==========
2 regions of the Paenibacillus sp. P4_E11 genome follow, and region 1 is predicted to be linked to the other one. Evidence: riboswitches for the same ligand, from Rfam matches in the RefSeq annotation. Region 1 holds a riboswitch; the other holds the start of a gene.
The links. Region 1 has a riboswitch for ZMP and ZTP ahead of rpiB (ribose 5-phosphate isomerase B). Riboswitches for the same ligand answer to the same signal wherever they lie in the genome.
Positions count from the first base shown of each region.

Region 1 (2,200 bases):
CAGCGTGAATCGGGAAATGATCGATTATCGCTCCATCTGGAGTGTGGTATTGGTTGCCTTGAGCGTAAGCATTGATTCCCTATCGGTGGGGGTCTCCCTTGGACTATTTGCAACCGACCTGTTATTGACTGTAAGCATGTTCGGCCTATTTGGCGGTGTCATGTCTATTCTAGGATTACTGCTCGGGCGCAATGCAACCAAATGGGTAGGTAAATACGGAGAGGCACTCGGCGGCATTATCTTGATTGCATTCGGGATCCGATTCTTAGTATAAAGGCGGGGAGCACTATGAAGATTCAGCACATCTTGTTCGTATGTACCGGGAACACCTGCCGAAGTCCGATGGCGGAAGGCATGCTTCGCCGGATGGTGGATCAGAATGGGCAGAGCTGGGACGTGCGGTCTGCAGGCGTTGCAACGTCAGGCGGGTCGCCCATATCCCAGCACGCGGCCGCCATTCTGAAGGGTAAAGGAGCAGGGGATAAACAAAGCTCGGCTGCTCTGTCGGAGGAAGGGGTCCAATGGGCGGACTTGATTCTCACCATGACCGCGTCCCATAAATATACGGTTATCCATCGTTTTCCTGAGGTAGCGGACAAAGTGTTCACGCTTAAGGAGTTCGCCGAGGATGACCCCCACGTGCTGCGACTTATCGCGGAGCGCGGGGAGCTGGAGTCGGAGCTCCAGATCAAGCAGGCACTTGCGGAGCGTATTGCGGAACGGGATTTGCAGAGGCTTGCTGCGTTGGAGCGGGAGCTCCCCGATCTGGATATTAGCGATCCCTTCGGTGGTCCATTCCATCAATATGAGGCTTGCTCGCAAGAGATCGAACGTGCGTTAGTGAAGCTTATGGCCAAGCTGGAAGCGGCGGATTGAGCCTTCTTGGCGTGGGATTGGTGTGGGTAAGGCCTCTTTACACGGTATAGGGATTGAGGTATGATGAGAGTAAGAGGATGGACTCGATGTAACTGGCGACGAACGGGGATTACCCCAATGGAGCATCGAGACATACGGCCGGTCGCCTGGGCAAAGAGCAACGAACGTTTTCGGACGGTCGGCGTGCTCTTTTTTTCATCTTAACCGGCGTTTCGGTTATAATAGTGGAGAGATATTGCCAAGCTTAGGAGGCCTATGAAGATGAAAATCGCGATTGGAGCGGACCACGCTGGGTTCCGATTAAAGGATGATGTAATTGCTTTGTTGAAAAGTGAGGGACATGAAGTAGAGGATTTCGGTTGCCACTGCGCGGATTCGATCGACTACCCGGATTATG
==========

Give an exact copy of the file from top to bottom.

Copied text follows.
2 regions of the Paenibacillus sp. P4_E11 genome follow, and region 1 is predicted to be linked to the other one. Evidence: riboswitches for the same ligand, from Rfam matches in the RefSeq annotation. Region 1 holds a riboswitch; the other holds the start of a gene.
The links. Region 1 has a riboswitch for ZMP and ZTP ahead of rpiB (ribose 5-phosphate isomerase B). Riboswitches for the same ligand answer to the same signal wherever they lie in the genome.
Positions count from the first base shown of each region.

Region 1 (2,200 bases):
CAGCGTGAATCGGGAAATGATCGATTATCGCTCCATCTGGAGTGTGGTATTGGTTGCCTTGAGCGTAAGCATTGATTCCCTATCGGTGGGGGTCTCCCTTGGACTATTTGCAACCGACCTGTTATTGACTGTAAGCATGTTCGGCCTATTTGGCGGTGTCATGTCTATTCTAGGATTACTGCTCGGGCGCAATGCAACCAAATGGGTAGGTAAATACGGAGAGGCACTCGGCGGCATTATCTTGATTGCATTCGGGATCCGATTCTTAGTATAAAGGCGGGGAGCACTATGAAGATTCAGCACATCTTGTTCGTATGTACCGGGAACACCTGCCGAAGTCCGATGGCGGAAGGCATGCTTCGCCGGATGGTGGATCAGAATGGGCAGAGCTGGGACGTGCGGTCTGCAGGCGTTGCAACGTCAGGCGGGTCGCCCATATCCCAGCACGCGGCCGCCATTCTGAAGGGTAAAGGAGCAGGGGATAAACAAAGCTCGGCTGCTCTGTCGGAGGAAGGGGTCCAATGGGCGGACTTGATTCTCACCATGACCGCGTCCCATAAATATACGGTTATCCATCGTTTTCCTGAGGTAGCGGACAAAGTGTTCACGCTTAAGGAGTTCGCCGAGGATGACCCCCACGTGCTGCGACTTATCGCGGAGCGCGGGGAGCTGGAGTCGGAGCTCCAGATCAAGCAGGCACTTGCGGAGCGTATTGCGGAACGGGATTTGCAGAGGCTTGCTGCGTTGGAGCGGGAGCTCCCCGATCTGGATATTAGCGATCCCTTCGGTGGTCCATTCCATCAATATGAGGCTTGCTCGCAAGAGATCGAACGTGCGTTAGTGAAGCTTATGGCCAAGCTGGAAGCGGCGGATTGAGCCTTCTTGGCGTGGGATTGGTGTGGGTAAGGCCTCTTTACACGGTATAGGGATTGAGGTATGATGAGAGTAAGAGGATGGACTCGATGTAACTGGCGACGAACGGGGATTACCCCAATGGAGCATCGAGACATACGGCCGGTCGCCTGGGCAAAGAGCAACGAACGTTTTCGGACGGTCGGCGTGCTCTTTTTTTCATCTTAACCGGCGTTTCGGTTATAATAGTGGAGAGATATTGCCAAGCTTAGGAGGCCTATGAAGATGAAAATCGCGATTGGAGCGGACCACGCTGGGTTCCGATTAAAGGATGATGTAATTGCTTTGTTGAAAAGTGAGGGACATGAAGTAGAGGATTTCGGTTGCCACTGCGCGGATTCGATCGACTACCCGGATTATG